1. Jennifer*

      Because the IT guy, if he did smoke weed earlier, shouldn’t be fired over something so minor and avoidable. This is a mess because the mentor didn’t shut it down immediately but instead took it to twitter. It’s unfair to the IT guy and other people there who could end up losing their jobs due to minor marijuana use because of the mentor’s poor choice.

      1. Countess Boochie Flagrante*

        The intern has no control over whether the IT guy would or would not get fired.

        If the company is that hardline about marijuana, then that’s something the IT guy would presumably know and be wary for. If the company isn’t that hardline about marijuana, it’s highly unlikely that ‘intern thought she smelled weed’ would put his job at risk. (And if the company is willing to fire over one person thinking they smell weed, it’s a much more dysfunctional company than any one intern could possibly impact.)

        1. Jennifer*

          She could start the process that could lead to his being fired, or even arrested. She does have some control here, even if it’s small.

          If he did have a small amount of weed in his system, and the company has a zero tolerance policy, he could be fired. It actually happens a lot.

          1. EinJungerLudendorff*

            As could literally every other person he walked past that day.
            If you want to complain about their possible drug regulations, then point your arrows at the people writing and enforcing those rules, not some intern who may have considered following them.

      2. Ask a Manager* Post author

        Yes. And because I’m strongly morally opposed to people losing their jobs for consensual behavior in the privacy of their own homes (if in fact that’s what happened here).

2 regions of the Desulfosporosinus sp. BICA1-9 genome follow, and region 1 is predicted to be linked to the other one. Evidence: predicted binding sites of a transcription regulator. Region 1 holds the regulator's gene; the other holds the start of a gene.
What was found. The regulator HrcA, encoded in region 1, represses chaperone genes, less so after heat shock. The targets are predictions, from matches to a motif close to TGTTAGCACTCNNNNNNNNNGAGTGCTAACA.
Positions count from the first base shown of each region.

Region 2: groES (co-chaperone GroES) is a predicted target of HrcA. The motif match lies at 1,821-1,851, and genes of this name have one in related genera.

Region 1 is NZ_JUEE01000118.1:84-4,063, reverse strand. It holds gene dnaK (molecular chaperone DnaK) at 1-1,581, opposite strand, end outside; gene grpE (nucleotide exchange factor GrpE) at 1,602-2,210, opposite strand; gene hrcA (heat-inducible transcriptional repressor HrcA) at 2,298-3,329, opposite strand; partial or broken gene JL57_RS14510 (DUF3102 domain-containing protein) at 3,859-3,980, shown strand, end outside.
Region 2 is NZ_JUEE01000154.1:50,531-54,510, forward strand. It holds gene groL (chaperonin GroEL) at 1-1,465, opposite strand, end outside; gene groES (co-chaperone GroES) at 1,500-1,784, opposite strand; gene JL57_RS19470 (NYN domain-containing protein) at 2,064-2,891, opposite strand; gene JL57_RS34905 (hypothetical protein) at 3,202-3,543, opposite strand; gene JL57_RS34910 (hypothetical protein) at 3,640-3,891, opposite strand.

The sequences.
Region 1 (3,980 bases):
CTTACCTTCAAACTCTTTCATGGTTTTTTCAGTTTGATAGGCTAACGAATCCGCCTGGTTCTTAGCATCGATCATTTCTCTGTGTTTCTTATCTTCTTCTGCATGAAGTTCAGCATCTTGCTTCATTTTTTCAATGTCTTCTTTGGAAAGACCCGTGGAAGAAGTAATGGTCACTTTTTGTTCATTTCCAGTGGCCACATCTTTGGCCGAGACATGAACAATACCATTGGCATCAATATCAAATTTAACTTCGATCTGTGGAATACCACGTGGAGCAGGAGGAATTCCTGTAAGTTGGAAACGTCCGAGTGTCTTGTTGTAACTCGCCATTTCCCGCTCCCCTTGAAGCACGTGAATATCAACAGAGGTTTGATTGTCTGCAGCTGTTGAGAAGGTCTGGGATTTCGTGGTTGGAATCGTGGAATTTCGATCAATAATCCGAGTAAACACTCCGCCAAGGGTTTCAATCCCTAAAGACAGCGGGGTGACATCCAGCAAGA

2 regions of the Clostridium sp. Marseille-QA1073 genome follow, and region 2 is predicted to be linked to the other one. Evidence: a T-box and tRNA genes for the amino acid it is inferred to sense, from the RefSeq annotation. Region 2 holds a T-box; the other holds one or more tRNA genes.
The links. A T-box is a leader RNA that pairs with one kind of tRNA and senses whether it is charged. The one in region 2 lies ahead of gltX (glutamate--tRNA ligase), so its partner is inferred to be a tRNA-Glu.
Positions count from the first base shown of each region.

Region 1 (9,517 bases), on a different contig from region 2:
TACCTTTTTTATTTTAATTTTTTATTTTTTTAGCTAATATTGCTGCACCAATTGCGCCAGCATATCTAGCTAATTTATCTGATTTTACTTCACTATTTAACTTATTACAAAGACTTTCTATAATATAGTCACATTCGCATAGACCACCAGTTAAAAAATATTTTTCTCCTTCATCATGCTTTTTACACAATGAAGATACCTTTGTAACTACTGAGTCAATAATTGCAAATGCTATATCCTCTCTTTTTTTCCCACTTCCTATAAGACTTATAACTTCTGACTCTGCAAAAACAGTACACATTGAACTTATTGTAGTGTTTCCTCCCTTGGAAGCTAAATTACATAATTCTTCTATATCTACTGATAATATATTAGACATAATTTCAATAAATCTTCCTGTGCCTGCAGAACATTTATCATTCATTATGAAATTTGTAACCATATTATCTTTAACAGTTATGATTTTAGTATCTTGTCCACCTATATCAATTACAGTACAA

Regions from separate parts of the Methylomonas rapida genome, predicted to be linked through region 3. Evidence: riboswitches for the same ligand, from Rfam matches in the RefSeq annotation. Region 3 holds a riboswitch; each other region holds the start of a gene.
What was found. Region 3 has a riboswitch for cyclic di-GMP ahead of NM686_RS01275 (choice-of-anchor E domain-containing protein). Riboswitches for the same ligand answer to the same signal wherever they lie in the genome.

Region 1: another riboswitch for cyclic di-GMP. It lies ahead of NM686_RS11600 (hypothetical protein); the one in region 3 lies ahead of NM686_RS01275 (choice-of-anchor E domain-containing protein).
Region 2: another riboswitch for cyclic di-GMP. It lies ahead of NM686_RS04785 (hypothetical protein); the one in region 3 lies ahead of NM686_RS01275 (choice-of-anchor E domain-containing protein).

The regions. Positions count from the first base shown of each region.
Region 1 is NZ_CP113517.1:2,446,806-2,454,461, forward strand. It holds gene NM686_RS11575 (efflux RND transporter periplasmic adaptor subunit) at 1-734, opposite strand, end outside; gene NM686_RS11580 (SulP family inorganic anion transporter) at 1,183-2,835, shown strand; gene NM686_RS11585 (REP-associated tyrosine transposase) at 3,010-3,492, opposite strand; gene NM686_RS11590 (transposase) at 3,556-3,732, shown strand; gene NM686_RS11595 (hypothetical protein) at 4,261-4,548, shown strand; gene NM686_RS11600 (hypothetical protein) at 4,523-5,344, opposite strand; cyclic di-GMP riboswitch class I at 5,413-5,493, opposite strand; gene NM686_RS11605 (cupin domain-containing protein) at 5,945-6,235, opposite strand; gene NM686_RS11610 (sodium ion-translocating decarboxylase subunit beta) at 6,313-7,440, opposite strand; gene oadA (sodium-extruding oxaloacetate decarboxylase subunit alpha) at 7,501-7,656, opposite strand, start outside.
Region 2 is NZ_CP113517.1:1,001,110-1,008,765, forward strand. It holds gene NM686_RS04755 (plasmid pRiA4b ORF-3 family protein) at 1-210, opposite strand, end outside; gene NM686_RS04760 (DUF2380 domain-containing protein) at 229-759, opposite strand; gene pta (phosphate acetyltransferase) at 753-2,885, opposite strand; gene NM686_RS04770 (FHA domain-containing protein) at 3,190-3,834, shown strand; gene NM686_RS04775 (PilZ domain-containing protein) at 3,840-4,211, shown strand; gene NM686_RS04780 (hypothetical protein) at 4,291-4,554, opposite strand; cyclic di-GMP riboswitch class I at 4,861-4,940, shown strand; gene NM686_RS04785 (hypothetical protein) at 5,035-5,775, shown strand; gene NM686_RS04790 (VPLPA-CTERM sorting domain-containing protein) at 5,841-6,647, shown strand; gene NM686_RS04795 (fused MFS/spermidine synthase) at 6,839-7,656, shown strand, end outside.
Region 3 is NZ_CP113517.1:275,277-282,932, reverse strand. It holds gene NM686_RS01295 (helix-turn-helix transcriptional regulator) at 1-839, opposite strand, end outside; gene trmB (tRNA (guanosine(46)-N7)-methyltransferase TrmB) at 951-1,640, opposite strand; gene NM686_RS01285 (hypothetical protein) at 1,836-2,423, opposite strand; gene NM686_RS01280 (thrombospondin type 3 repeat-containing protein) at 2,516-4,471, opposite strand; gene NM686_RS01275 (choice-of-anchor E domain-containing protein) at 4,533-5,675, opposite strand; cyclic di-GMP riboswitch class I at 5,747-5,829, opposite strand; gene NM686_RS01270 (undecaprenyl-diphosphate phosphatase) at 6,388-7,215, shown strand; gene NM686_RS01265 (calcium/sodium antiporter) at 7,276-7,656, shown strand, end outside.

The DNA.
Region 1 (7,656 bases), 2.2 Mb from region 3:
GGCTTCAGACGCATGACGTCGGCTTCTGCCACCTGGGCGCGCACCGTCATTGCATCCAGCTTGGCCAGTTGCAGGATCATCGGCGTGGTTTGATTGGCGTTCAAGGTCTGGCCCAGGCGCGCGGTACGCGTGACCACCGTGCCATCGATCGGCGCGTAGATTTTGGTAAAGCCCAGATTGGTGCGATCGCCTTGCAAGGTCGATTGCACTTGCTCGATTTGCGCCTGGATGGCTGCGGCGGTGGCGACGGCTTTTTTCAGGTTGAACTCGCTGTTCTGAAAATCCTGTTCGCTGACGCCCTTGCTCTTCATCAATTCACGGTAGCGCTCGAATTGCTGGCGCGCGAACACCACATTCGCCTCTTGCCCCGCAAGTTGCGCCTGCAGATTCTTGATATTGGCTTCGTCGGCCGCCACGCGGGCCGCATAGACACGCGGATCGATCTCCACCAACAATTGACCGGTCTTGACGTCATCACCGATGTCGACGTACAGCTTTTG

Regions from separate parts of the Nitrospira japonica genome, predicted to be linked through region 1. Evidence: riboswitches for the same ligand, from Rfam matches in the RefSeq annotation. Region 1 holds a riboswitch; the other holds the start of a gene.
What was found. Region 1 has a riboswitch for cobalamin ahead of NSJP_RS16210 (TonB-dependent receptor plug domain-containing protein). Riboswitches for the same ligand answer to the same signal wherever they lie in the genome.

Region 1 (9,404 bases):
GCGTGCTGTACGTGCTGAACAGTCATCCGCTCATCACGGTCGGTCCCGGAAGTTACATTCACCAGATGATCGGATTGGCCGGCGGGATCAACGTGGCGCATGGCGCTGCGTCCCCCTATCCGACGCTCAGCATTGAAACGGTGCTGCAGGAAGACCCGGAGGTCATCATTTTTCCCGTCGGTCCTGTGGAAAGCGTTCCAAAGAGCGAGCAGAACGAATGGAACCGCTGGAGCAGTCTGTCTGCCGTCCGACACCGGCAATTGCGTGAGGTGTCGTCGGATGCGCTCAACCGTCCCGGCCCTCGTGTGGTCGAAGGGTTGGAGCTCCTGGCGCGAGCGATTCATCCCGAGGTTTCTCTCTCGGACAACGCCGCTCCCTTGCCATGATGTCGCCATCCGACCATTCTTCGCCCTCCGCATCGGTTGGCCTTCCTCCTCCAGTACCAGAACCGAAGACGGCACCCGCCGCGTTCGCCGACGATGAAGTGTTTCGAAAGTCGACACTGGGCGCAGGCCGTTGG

1. Detective Amy Santiago*

          I respect you and the work you do on this website a lot.

          Your personal feelings about pot are doing a serious disservice to both the LW and anyone else who reads this letter/the comments in the future looking for guidance about a similar issue though. The issue in this letter is not “should the intern report the IT guy for smelling like pot” and everyone, including you, is getting lost in the weeds (pun intended) on that topic instead of focusing on the actual issue, which is the mentor’s behavior. If the intern’s question had been about literally anything else, I feel like your response would have pointed out that the alleged infraction was irrelevant to the LW’s question and you would have heavily moderated the comments removing discussion of said alleged infraction as being off topic.

          1. Ask a Manager* Post author

            I focused largely on the mentor’s behavior in my response in the post.

            But I think the resulting discussion in the comments section about the broader issues is interesting and not terribly off-topic. (And it’s true that to me, “should I report the IT guy for smelling like pot?” is not terribly different than “should I report a teacher for being spotted in a bar?” You should educate the person and not mock them, but there’s certainly relevant discussion to be had about the larger issues surrounding the question.) (And yes, I get that the law is in play in one and not the other. To me that’s as irrelevant as it would be if it were any other unjust law.)

          2. animaniactoo*

            I can think of several times where Alison’s response has been “Try to keep 3rd co-worker’s issue out of this if you can”. Usually for things where people are breaking company rules but getting their work done, particularly when the LW is stating that their concern is that the company tends to be strict about following the rules, etc. Generally for things like taking extra bathroom breaks for a medical issue or left 5 minutes early to get their kid or something like that.